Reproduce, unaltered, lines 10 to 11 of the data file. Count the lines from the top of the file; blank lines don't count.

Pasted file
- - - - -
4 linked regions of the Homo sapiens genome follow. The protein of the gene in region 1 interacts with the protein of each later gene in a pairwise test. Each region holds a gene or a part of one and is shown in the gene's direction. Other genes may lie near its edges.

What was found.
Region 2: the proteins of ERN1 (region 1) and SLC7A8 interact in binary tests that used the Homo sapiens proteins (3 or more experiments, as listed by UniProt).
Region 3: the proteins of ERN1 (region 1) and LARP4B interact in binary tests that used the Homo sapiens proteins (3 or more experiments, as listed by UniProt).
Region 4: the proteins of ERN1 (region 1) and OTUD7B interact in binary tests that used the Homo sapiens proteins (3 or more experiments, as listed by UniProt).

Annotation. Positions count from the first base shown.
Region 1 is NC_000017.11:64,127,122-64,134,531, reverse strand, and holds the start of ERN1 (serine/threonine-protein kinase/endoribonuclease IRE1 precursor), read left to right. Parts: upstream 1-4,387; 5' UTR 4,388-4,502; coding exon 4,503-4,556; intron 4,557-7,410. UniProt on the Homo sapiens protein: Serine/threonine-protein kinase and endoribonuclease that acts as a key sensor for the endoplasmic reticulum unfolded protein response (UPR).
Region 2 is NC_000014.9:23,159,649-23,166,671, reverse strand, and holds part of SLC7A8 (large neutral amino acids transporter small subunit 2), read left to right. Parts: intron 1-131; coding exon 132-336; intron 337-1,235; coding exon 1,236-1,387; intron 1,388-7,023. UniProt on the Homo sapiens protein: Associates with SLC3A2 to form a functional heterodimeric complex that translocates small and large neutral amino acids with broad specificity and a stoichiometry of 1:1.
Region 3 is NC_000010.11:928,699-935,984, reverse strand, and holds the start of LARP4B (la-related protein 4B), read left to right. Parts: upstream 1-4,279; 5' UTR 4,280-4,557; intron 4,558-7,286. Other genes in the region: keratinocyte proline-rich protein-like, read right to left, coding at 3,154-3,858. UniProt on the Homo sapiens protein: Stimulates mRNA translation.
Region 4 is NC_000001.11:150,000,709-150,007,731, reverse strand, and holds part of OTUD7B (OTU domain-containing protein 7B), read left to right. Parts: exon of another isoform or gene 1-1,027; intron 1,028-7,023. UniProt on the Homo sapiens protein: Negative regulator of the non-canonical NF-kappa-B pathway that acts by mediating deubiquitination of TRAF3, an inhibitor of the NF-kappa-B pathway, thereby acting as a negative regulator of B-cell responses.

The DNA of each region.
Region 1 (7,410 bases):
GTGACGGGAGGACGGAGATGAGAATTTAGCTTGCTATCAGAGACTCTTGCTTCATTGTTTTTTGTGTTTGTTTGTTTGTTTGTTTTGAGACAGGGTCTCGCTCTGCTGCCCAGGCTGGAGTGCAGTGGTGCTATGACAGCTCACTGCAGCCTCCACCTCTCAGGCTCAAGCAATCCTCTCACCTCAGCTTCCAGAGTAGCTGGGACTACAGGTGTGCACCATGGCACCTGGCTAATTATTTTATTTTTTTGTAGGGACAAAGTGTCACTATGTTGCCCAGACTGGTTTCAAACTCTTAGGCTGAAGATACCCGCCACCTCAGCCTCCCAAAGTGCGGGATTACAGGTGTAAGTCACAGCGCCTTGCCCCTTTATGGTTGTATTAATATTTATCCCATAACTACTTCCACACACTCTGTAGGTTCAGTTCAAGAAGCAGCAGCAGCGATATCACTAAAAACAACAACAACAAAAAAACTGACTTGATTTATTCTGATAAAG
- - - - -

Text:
Region 4 is NC_000001.11:150,000,709-150,007,731, reverse strand, and holds part of OTUD7B (OTU domain-containing protein 7B), read left to right. Parts: exon of another isoform or gene 1-1,027; intron 1,028-7,023. UniProt on the Homo sapiens protein: Negative regulator of the non-canonical NF-kappa-B pathway that acts by mediating deubiquitination of TRAF3, an inhibitor of the NF-kappa-B pathway, thereby acting as a negative regulator of B-cell responses.

The DNA of each region.